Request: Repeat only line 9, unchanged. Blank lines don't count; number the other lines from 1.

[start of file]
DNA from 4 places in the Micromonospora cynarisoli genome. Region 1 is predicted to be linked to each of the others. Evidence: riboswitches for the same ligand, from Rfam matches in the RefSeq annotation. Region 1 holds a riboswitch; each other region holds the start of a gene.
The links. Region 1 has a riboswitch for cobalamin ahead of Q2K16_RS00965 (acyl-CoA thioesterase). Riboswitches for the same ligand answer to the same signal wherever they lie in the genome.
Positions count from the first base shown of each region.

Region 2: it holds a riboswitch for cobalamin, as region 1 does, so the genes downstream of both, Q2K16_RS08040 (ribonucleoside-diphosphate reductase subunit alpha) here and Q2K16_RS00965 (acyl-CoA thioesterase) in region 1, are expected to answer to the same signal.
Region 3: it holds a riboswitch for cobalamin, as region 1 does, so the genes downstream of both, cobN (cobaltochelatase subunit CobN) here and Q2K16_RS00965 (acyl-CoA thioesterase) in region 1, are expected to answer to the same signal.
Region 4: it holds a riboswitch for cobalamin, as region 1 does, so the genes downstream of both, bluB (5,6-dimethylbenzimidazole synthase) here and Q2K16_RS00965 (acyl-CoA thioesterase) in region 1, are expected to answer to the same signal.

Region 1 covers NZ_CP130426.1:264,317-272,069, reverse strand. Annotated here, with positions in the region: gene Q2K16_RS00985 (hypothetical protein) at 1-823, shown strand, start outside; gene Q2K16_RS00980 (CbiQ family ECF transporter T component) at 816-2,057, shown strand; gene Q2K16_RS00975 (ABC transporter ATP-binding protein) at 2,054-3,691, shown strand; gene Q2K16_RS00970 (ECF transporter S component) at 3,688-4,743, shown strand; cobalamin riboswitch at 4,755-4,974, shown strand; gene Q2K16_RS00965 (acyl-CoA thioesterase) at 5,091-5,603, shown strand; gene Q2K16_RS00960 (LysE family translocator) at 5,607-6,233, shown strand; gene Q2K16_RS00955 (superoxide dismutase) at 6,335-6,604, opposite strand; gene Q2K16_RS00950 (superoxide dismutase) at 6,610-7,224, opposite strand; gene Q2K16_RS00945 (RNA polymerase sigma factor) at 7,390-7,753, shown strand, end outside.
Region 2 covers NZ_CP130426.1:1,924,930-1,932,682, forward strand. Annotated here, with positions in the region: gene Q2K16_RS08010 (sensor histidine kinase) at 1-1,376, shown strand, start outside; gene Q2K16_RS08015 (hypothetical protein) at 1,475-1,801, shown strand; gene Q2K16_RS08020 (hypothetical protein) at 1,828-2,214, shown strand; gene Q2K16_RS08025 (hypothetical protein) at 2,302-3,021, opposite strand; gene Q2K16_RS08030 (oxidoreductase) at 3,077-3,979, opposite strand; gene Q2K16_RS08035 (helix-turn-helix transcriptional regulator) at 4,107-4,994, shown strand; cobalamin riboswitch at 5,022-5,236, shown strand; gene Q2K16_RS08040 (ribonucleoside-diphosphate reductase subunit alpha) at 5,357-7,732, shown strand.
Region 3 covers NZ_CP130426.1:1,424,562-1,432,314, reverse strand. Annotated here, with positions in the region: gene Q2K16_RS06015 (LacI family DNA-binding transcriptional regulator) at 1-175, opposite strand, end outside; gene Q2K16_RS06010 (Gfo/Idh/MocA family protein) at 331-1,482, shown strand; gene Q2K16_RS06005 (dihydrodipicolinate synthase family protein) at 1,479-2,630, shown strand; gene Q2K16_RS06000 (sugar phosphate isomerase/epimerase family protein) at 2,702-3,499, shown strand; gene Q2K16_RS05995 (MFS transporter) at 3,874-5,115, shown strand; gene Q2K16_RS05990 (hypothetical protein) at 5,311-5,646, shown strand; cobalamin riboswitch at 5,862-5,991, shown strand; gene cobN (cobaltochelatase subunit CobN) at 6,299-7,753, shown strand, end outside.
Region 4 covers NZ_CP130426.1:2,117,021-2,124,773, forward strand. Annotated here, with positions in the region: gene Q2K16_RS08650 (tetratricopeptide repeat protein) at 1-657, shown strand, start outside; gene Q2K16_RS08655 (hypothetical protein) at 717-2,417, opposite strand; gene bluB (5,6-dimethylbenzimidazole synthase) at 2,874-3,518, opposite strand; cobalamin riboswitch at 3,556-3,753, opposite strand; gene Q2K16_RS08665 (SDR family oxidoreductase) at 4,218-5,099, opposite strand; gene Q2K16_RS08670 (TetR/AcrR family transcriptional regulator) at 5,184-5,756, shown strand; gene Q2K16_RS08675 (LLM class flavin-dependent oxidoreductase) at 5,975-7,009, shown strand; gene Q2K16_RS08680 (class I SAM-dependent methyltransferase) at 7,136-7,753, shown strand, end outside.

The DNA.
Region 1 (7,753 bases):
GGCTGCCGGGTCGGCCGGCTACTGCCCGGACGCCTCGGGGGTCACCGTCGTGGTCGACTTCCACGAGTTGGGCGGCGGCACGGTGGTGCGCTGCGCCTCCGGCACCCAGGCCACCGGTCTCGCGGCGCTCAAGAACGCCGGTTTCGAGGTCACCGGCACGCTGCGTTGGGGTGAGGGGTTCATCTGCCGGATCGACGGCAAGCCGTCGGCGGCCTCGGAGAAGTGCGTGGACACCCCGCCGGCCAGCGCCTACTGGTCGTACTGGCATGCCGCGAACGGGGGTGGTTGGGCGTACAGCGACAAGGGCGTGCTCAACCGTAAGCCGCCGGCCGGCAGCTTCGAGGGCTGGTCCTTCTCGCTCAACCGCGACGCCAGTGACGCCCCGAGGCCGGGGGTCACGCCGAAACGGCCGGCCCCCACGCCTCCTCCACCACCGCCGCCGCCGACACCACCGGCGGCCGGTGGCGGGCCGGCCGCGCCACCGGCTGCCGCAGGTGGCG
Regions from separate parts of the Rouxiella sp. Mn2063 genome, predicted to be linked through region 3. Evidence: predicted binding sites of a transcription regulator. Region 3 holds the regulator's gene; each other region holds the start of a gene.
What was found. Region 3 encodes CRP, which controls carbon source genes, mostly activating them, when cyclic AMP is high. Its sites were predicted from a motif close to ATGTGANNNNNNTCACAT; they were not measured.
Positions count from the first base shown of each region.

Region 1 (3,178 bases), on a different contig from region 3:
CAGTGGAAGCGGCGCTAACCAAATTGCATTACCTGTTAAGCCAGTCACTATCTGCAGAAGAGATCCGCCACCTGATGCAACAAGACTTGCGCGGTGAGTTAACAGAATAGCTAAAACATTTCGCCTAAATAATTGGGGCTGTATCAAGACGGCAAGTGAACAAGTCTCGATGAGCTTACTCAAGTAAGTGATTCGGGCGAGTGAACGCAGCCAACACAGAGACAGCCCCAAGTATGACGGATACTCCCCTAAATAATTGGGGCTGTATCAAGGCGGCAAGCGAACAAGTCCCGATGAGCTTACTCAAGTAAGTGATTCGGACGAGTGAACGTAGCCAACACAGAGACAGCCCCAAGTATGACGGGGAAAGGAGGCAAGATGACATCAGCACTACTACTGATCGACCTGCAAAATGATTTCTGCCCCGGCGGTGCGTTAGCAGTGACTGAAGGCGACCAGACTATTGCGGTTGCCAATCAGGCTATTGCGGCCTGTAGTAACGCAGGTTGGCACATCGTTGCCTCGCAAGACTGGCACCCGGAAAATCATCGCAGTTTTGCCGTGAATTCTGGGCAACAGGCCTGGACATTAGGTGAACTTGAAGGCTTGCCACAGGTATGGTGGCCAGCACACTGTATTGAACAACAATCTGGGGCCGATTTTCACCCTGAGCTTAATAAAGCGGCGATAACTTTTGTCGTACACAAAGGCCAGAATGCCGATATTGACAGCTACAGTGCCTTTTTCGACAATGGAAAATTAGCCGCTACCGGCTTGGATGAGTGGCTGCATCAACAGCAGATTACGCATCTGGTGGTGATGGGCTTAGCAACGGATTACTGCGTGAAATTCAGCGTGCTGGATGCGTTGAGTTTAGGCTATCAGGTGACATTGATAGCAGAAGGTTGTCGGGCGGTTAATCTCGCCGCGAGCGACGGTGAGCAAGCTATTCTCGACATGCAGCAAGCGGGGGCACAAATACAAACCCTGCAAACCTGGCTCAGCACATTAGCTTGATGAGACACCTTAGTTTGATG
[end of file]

Region 3 covers NZ_CP130426.1:1,424,562-1,432,314, reverse strand. Annotated here, with positions in the region: gene Q2K16_RS06015 (LacI family DNA-binding transcriptional regulator) at 1-175, opposite strand, end outside; gene Q2K16_RS06010 (Gfo/Idh/MocA family protein) at 331-1,482, shown strand; gene Q2K16_RS06005 (dihydrodipicolinate synthase family protein) at 1,479-2,630, shown strand; gene Q2K16_RS06000 (sugar phosphate isomerase/epimerase family protein) at 2,702-3,499, shown strand; gene Q2K16_RS05995 (MFS transporter) at 3,874-5,115, shown strand; gene Q2K16_RS05990 (hypothetical protein) at 5,311-5,646, shown strand; cobalamin riboswitch at 5,862-5,991, shown strand; gene cobN (cobaltochelatase subunit CobN) at 6,299-7,753, shown strand, end outside.